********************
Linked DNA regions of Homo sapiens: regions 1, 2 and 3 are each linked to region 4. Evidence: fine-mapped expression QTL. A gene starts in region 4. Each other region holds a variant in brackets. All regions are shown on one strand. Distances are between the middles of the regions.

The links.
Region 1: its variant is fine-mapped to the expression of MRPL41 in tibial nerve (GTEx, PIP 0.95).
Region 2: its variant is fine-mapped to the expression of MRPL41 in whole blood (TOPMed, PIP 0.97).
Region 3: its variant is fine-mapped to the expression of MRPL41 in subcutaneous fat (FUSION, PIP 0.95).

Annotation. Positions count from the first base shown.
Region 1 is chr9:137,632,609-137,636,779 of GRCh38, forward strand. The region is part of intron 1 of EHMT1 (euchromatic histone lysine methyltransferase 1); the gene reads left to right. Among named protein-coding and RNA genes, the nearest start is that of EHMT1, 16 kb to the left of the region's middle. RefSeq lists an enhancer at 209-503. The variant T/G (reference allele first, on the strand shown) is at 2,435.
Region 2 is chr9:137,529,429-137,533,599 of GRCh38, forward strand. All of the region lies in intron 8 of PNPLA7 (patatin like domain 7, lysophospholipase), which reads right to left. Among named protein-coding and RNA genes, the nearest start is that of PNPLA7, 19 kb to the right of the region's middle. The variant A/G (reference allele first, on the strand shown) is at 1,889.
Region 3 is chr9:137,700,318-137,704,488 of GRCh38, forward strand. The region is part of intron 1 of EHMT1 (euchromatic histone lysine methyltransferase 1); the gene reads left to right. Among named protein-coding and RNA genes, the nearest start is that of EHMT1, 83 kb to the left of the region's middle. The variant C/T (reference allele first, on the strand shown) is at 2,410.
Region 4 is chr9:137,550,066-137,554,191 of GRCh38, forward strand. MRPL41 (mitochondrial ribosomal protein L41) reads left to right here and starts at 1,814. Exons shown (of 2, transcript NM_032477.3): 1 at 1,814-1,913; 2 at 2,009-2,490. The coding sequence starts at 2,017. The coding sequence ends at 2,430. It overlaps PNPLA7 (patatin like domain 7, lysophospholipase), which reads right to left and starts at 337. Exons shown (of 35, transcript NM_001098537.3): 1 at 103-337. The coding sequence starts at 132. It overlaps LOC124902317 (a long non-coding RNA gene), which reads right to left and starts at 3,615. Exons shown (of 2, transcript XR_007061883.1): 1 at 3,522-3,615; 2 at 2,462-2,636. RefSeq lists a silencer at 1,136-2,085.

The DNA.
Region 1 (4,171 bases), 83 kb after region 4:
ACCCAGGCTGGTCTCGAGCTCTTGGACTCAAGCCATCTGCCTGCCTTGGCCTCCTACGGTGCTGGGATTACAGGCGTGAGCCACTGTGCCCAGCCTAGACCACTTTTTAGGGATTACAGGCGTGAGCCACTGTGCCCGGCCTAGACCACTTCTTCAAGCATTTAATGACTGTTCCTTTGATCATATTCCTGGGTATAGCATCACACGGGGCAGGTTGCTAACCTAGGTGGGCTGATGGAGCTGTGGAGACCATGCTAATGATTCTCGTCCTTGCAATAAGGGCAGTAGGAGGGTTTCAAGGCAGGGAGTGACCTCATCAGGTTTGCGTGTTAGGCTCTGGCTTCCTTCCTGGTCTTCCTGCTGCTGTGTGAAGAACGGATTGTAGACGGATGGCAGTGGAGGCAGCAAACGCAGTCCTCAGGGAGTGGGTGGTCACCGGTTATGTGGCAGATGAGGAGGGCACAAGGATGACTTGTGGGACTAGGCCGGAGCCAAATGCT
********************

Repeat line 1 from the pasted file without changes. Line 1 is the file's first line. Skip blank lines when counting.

Linked DNA regions of Homo sapiens: regions 1, 2 and 3 are each linked to region 4. Evidence: fine-mapped expression QTL. A gene starts in region 4. Each other region holds a variant in brackets. All regions are shown on one strand. Distances are between the middles of the regions.